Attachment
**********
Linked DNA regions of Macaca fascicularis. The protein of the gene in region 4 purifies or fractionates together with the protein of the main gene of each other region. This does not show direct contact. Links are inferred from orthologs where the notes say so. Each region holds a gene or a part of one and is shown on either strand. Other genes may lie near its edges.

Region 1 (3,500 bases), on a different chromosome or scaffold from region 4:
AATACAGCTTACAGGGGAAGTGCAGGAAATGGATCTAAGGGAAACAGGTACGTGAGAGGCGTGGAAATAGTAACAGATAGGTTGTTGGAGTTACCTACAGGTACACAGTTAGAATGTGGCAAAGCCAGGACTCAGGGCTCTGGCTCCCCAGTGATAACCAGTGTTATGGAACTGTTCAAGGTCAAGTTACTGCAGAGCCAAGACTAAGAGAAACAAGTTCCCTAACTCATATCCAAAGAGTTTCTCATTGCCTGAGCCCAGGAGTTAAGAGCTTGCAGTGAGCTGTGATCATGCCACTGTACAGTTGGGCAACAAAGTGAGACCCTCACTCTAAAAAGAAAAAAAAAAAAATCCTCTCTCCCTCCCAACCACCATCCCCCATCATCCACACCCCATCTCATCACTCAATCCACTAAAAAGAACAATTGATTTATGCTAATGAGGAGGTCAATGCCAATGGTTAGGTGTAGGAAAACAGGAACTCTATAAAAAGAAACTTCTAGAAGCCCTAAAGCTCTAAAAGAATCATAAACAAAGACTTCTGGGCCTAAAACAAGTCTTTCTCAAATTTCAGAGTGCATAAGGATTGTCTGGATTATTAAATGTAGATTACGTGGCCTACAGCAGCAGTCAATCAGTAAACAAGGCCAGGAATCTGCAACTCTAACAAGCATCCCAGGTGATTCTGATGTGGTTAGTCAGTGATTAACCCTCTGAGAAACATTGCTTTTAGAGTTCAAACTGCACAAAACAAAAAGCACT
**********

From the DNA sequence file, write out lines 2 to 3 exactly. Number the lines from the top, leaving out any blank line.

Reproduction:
Region 1 (3,500 bases), on a different chromosome or scaffold from region 4:
AATACAGCTTACAGGGGAAGTGCAGGAAATGGATCTAAGGGAAACAGGTACGTGAGAGGCGTGGAAATAGTAACAGATAGGTTGTTGGAGTTACCTACAGGTACACAGTTAGAATGTGGCAAAGCCAGGACTCAGGGCTCTGGCTCCCCAGTGATAACCAGTGTTATGGAACTGTTCAAGGTCAAGTTACTGCAGAGCCAAGACTAAGAGAAACAAGTTCCCTAACTCATATCCAAAGAGTTTCTCATTGCCTGAGCCCAGGAGTTAAGAGCTTGCAGTGAGCTGTGATCATGCCACTGTACAGTTGGGCAACAAAGTGAGACCCTCACTCTAAAAAGAAAAAAAAAAAAATCCTCTCTCCCTCCCAACCACCATCCCCCATCATCCACACCCCATCTCATCACTCAATCCACTAAAAAGAACAATTGATTTATGCTAATGAGGAGGTCAATGCCAATGGTTAGGTGTAGGAAAACAGGAACTCTATAAAAAGAAACTTCTAGAAGCCCTAAAGCTCTAAAAGAATCATAAACAAAGACTTCTGGGCCTAAAACAAGTCTTTCTCAAATTTCAGAGTGCATAAGGATTGTCTGGATTATTAAATGTAGATTACGTGGCCTACAGCAGCAGTCAATCAGTAAACAAGGCCAGGAATCTGCAACTCTAACAAGCATCCCAGGTGATTCTGATGTGGTTAGTCAGTGATTAACCCTCTGAGAAACATTGCTTTTAGAGTTCAAACTGCACAAAACAAAAAGCACT